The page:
Procon-SP fined 11.4 million R$ on XP Group brokers for practices and clauses considered abusive. The fines were R$8.2 million on XP Investimentos, R$2.6 million on Clear and R$620,000 on Ricoh. Companies can still appeal.
Consumers have made complaints asking about the fact that in the event of a malfunction or instability on the XP site, an additional fee will have to be paid to complete the process. According to Procon, this practice is abusive and illegal, because it transfers to the consumer the cost of a problem with the service provided by the company.
Offensive clauses were also found in the nodes used by XP and its brokers, which absolved them of liability for problems that might occur in the provision of services or in their trading systems. This, according to Procon, violates Section 51 of the CDC (Consumer Protection Act).
In a note to UOLXP Group stated that it “values the quality of service and transparency in its relationship with its customers, and has been honored at some of the most important awards in the country, such as the Top of Mind and Reclame Aqui Award.” The company said it would appeal.
To the CEO of Procon-SPFernando keps” XP cannot waive its obligation to compensate the customer in the event of any problem. Any provision that relieves the supplier of liability is considered unfair. The company has to respect consumer protection law.”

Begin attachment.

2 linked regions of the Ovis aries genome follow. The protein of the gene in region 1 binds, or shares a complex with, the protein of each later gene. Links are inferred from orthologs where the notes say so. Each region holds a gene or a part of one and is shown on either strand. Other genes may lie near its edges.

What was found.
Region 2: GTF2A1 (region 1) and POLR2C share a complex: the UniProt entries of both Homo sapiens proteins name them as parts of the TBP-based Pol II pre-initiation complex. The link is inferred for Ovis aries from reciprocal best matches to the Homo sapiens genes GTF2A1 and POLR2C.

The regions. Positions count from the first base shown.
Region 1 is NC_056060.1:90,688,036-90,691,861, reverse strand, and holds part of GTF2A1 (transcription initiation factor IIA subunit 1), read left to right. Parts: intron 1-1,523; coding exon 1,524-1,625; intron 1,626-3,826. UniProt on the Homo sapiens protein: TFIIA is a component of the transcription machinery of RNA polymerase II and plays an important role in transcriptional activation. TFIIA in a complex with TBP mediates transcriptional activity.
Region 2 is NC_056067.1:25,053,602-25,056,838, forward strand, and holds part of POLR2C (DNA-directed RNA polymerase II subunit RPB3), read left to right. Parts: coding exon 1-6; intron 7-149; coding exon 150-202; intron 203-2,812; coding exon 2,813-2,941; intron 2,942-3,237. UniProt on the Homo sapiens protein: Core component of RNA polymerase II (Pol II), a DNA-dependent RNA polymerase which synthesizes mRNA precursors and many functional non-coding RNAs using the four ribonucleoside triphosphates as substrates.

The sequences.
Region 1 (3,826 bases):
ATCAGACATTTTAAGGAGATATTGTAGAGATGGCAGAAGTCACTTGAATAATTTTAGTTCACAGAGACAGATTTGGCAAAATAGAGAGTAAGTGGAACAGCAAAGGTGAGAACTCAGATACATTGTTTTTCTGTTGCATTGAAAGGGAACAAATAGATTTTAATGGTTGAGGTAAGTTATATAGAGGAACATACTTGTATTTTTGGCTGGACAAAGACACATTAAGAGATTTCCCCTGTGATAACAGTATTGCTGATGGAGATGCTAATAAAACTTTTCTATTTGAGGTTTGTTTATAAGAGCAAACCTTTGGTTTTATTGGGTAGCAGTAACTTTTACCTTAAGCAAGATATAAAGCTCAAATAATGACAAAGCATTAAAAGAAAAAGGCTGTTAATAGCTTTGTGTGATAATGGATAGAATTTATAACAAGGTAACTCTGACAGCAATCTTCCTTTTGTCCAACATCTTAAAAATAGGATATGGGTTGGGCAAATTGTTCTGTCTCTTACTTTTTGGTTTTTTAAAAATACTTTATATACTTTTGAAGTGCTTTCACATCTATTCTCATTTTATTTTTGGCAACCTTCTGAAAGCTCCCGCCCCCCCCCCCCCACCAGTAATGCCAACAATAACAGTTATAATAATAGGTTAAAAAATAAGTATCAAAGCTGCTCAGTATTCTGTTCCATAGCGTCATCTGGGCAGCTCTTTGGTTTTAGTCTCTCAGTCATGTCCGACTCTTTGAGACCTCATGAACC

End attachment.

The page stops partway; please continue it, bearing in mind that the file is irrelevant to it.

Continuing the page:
In addition, according to him, the XP It adopts in its contracts the possibility of unilateral change of conditions, as well as a clause that prevents consumers who live outside the state of São Paulo from exercising the right of litigation in the jurisdiction of their place of residence. This practice puts some clients at a disadvantage.
Write to the information
In the specific case of Rico Corretora, the problem, according to Procon, is that the company only allows access to the contract if the customer signs up on their website and opens an account (with login and password) — which conflicts with Code Consumer protection, which Defines the company’s obligation to provide clear and accurate information when providing and providing its services.
According to Procon, Clear Corretora “does not respect the right to obtain information provided by law by not providing sufficient information on its website about costs incurred in transactions made by consumers.”
“XP cannot require the consumer to access contract features that are offered only after the account is opened; this violates consumer protection law. The customer has the right to know what contract rules he will abide by, the publicity must be clear and ostensible,” says Keps.
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